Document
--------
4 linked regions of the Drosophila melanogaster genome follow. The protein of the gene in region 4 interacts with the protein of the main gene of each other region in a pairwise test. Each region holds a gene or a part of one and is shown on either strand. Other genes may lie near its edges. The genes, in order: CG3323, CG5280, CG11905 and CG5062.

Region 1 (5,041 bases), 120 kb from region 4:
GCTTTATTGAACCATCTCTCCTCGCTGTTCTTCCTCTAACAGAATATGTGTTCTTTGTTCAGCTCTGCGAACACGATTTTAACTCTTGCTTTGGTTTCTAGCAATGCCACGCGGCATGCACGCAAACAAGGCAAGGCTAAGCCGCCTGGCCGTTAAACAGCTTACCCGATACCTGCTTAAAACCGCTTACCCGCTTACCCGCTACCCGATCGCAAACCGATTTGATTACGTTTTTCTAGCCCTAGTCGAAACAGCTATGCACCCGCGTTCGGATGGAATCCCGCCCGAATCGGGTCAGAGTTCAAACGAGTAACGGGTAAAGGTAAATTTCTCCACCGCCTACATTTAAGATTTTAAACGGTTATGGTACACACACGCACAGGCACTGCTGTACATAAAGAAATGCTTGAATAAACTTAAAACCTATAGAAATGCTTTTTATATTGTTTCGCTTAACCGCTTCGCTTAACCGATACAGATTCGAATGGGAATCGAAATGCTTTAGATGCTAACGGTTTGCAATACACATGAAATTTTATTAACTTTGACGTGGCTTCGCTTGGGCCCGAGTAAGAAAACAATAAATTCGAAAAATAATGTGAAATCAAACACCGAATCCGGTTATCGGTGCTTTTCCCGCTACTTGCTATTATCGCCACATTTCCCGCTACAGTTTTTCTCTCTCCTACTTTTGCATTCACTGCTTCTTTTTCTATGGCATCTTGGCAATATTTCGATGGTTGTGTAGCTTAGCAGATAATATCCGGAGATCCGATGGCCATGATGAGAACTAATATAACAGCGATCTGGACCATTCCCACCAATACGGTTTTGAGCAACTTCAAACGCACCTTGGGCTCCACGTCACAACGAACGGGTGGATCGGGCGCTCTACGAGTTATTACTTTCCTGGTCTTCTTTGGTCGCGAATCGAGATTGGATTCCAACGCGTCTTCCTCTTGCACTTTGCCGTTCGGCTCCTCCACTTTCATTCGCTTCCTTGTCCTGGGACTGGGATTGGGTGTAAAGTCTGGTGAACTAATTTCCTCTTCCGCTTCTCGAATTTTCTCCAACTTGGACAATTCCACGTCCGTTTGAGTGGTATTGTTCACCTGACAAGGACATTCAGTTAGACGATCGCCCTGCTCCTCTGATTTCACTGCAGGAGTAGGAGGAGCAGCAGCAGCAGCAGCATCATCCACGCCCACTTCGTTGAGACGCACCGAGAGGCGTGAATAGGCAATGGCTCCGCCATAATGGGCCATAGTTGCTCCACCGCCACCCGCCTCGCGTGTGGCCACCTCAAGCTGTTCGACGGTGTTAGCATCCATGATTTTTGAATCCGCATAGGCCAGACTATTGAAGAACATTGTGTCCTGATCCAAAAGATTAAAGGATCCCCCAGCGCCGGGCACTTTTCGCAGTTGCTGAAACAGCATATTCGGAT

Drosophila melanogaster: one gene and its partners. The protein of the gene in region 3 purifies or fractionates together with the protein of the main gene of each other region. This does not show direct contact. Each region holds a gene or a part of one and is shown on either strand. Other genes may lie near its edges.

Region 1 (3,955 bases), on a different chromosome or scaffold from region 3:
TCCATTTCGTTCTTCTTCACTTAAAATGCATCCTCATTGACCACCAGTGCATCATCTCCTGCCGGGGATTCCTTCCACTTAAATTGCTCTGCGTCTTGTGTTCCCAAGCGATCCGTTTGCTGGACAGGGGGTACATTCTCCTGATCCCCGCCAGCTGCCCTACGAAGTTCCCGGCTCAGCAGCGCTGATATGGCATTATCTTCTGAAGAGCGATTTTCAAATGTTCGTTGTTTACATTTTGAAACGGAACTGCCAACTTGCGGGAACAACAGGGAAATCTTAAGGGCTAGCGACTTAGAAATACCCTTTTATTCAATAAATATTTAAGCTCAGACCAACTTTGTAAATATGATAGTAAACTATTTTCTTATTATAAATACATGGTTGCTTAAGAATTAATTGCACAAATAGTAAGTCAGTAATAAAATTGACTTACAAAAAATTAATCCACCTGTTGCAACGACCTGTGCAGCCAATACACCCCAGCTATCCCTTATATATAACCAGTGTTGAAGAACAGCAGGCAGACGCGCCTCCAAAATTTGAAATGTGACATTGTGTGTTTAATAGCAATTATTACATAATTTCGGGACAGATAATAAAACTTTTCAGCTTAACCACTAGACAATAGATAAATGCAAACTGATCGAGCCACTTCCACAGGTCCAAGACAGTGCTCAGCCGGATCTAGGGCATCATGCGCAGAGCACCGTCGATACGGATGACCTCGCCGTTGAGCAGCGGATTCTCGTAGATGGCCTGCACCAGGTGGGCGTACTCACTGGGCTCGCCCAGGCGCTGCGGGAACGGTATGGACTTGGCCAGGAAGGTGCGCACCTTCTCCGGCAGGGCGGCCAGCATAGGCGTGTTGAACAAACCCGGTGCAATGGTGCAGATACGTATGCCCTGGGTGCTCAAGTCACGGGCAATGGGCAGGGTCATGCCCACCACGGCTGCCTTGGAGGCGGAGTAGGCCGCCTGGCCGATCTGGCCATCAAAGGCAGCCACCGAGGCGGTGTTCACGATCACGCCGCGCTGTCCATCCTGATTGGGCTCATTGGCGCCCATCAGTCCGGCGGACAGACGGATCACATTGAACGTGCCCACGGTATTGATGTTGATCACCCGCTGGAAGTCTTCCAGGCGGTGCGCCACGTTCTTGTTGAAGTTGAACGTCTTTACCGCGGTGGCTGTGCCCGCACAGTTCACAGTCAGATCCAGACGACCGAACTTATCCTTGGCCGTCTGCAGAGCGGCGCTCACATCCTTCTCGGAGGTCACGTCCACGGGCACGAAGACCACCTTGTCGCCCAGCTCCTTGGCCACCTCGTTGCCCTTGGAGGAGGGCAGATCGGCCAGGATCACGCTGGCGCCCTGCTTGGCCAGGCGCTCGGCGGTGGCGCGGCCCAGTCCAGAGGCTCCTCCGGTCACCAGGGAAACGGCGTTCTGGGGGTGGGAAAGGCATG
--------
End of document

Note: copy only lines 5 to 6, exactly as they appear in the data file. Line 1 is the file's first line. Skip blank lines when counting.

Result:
Region 1 (3,955 bases), on a different chromosome or scaffold from region 3:
TCCATTTCGTTCTTCTTCACTTAAAATGCATCCTCATTGACCACCAGTGCATCATCTCCTGCCGGGGATTCCTTCCACTTAAATTGCTCTGCGTCTTGTGTTCCCAAGCGATCCGTTTGCTGGACAGGGGGTACATTCTCCTGATCCCCGCCAGCTGCCCTACGAAGTTCCCGGCTCAGCAGCGCTGATATGGCATTATCTTCTGAAGAGCGATTTTCAAATGTTCGTTGTTTACATTTTGAAACGGAACTGCCAACTTGCGGGAACAACAGGGAAATCTTAAGGGCTAGCGACTTAGAAATACCCTTTTATTCAATAAATATTTAAGCTCAGACCAACTTTGTAAATATGATAGTAAACTATTTTCTTATTATAAATACATGGTTGCTTAAGAATTAATTGCACAAATAGTAAGTCAGTAATAAAATTGACTTACAAAAAATTAATCCACCTGTTGCAACGACCTGTGCAGCCAATACACCCCAGCTATCCCTTATATATAACCAGTGTTGAAGAACAGCAGGCAGACGCGCCTCCAAAATTTGAAATGTGACATTGTGTGTTTAATAGCAATTATTACATAATTTCGGGACAGATAATAAAACTTTTCAGCTTAACCACTAGACAATAGATAAATGCAAACTGATCGAGCCACTTCCACAGGTCCAAGACAGTGCTCAGCCGGATCTAGGGCATCATGCGCAGAGCACCGTCGATACGGATGACCTCGCCGTTGAGCAGCGGATTCTCGTAGATGGCCTGCACCAGGTGGGCGTACTCACTGGGCTCGCCCAGGCGCTGCGGGAACGGTATGGACTTGGCCAGGAAGGTGCGCACCTTCTCCGGCAGGGCGGCCAGCATAGGCGTGTTGAACAAACCCGGTGCAATGGTGCAGATACGTATGCCCTGGGTGCTCAAGTCACGGGCAATGGGCAGGGTCATGCCCACCACGGCTGCCTTGGAGGCGGAGTAGGCCGCCTGGCCGATCTGGCCATCAAAGGCAGCCACCGAGGCGGTGTTCACGATCACGCCGCGCTGTCCATCCTGATTGGGCTCATTGGCGCCCATCAGTCCGGCGGACAGACGGATCACATTGAACGTGCCCACGGTATTGATGTTGATCACCCGCTGGAAGTCTTCCAGGCGGTGCGCCACGTTCTTGTTGAAGTTGAACGTCTTTACCGCGGTGGCTGTGCCCGCACAGTTCACAGTCAGATCCAGACGACCGAACTTATCCTTGGCCGTCTGCAGAGCGGCGCTCACATCCTTCTCGGAGGTCACGTCCACGGGCACGAAGACCACCTTGTCGCCCAGCTCCTTGGCCACCTCGTTGCCCTTGGAGGAGGGCAGATCGGCCAGGATCACGCTGGCGCCCTGCTTGGCCAGGCGCTCGGCGGTGGCGCGGCCCAGTCCAGAGGCTCCTCCGGTCACCAGGGAAACGGCGTTCTGGGGGTGGGAAAGGCATG